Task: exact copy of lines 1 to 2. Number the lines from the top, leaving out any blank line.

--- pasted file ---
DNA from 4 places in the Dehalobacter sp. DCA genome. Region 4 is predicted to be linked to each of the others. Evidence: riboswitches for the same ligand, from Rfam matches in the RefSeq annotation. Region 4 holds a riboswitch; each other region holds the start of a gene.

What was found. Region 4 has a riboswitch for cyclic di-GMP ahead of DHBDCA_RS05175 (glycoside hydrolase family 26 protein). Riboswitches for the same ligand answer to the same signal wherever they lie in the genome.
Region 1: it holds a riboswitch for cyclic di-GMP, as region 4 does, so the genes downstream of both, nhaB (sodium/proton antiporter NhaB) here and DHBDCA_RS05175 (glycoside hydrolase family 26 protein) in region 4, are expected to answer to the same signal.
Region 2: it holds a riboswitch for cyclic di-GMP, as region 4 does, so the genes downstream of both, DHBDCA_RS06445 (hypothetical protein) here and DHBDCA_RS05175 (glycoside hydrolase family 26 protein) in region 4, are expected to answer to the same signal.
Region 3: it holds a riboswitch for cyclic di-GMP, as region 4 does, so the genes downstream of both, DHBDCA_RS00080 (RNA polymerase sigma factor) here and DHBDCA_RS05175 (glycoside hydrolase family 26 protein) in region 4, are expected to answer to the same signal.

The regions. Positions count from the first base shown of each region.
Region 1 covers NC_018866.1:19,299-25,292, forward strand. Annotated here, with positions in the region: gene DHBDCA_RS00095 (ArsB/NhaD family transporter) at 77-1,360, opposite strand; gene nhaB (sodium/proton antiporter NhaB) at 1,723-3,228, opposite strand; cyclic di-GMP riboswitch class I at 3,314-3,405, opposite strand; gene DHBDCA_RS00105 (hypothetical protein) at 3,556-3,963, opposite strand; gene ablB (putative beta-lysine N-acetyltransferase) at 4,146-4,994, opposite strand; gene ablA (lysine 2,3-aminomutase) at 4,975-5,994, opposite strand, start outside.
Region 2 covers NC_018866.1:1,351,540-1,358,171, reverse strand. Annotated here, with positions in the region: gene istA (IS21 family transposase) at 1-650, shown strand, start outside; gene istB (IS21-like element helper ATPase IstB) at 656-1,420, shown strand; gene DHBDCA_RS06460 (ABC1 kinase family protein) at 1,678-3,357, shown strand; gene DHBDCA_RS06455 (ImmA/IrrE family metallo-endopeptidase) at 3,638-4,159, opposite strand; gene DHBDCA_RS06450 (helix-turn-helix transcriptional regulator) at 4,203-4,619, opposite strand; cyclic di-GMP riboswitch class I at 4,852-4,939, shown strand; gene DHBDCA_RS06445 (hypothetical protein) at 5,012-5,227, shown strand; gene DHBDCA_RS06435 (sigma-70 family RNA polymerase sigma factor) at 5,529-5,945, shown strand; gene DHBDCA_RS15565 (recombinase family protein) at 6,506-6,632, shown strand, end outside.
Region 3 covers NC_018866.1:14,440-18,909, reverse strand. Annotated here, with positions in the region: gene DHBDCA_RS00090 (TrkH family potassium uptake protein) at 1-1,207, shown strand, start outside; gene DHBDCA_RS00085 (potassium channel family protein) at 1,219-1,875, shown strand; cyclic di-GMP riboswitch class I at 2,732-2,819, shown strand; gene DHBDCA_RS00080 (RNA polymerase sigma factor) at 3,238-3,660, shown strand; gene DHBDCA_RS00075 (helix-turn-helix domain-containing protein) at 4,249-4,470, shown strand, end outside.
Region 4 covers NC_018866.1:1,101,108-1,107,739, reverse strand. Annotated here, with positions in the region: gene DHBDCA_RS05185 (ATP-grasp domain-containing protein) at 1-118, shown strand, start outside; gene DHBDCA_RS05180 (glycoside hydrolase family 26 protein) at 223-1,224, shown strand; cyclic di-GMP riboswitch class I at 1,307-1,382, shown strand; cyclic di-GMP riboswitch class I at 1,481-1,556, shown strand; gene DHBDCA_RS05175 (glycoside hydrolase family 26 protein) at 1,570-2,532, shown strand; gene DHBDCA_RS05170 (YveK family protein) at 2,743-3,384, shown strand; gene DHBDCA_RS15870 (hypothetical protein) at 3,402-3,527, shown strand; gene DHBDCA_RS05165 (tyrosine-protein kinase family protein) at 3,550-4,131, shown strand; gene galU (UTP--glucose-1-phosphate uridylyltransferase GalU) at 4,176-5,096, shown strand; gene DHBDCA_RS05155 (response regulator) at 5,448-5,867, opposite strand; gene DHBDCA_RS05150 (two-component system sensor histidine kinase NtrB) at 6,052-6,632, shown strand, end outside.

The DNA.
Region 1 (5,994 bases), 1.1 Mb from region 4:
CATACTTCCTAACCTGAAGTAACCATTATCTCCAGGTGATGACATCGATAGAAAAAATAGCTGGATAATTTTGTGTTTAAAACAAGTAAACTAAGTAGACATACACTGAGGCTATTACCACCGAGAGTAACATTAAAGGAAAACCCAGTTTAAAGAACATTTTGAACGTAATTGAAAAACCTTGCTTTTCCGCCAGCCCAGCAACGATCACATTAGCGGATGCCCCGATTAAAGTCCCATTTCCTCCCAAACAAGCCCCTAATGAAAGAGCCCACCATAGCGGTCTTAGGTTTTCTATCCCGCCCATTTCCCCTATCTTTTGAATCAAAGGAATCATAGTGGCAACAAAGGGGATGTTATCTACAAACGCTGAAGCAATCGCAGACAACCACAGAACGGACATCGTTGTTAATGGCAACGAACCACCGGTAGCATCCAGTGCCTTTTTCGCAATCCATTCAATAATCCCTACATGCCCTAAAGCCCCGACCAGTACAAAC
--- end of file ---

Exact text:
DNA from 4 places in the Dehalobacter sp. DCA genome. Region 4 is predicted to be linked to each of the others. Evidence: riboswitches for the same ligand, from Rfam matches in the RefSeq annotation. Region 4 holds a riboswitch; each other region holds the start of a gene.

What was found. Region 4 has a riboswitch for cyclic di-GMP ahead of DHBDCA_RS05175 (glycoside hydrolase family 26 protein). Riboswitches for the same ligand answer to the same signal wherever they lie in the genome.